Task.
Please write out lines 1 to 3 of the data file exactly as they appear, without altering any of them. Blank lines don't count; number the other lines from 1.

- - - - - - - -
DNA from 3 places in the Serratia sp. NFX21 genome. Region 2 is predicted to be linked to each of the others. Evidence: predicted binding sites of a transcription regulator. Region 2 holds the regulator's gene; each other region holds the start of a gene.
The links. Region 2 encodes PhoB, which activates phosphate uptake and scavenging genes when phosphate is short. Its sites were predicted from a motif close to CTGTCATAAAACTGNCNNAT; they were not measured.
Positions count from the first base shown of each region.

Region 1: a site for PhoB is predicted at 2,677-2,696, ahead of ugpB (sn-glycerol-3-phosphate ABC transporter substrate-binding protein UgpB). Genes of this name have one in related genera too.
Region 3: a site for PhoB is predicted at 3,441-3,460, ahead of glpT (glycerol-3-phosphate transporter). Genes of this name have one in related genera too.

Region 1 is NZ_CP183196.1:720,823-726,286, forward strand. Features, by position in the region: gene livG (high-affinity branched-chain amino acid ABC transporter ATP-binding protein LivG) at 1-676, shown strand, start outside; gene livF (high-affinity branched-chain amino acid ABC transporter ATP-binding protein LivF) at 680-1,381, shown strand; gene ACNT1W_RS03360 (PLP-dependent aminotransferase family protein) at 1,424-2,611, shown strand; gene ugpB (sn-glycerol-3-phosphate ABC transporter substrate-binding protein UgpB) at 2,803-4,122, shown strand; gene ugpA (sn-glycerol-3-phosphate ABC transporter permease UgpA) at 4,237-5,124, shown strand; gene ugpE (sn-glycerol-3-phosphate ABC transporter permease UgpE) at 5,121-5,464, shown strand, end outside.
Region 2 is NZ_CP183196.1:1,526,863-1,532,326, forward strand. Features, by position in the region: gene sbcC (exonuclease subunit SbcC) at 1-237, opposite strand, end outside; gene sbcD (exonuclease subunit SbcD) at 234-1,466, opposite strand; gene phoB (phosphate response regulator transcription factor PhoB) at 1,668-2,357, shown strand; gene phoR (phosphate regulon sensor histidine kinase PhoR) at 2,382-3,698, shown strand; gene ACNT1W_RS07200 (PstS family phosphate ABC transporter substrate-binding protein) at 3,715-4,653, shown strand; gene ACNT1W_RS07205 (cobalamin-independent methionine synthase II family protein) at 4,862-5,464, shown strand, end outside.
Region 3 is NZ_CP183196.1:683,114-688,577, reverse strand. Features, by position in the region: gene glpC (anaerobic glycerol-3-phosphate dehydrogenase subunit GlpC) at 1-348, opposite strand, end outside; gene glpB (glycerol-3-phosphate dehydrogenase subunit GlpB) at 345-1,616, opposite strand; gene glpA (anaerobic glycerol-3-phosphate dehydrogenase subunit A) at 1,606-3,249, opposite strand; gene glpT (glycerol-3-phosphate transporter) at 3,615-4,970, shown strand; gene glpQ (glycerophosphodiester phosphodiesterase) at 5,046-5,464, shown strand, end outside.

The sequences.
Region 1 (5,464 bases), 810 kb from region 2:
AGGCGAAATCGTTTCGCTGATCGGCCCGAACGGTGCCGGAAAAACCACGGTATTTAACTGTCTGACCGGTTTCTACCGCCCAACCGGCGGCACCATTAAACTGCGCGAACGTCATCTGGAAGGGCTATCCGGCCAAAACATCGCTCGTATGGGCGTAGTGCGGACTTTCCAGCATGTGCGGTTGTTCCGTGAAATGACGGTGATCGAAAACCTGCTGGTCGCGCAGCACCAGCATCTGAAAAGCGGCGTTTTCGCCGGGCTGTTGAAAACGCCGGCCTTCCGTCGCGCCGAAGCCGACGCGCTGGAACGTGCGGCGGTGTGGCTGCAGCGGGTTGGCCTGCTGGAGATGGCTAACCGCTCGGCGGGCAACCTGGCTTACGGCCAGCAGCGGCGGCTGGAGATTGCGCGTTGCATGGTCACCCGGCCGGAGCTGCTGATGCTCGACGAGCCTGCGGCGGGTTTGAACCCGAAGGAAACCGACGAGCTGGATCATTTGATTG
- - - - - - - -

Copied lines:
DNA from 3 places in the Serratia sp. NFX21 genome. Region 2 is predicted to be linked to each of the others. Evidence: predicted binding sites of a transcription regulator. Region 2 holds the regulator's gene; each other region holds the start of a gene.
The links. Region 2 encodes PhoB, which activates phosphate uptake and scavenging genes when phosphate is short. Its sites were predicted from a motif close to CTGTCATAAAACTGNCNNAT; they were not measured.
Positions count from the first base shown of each region.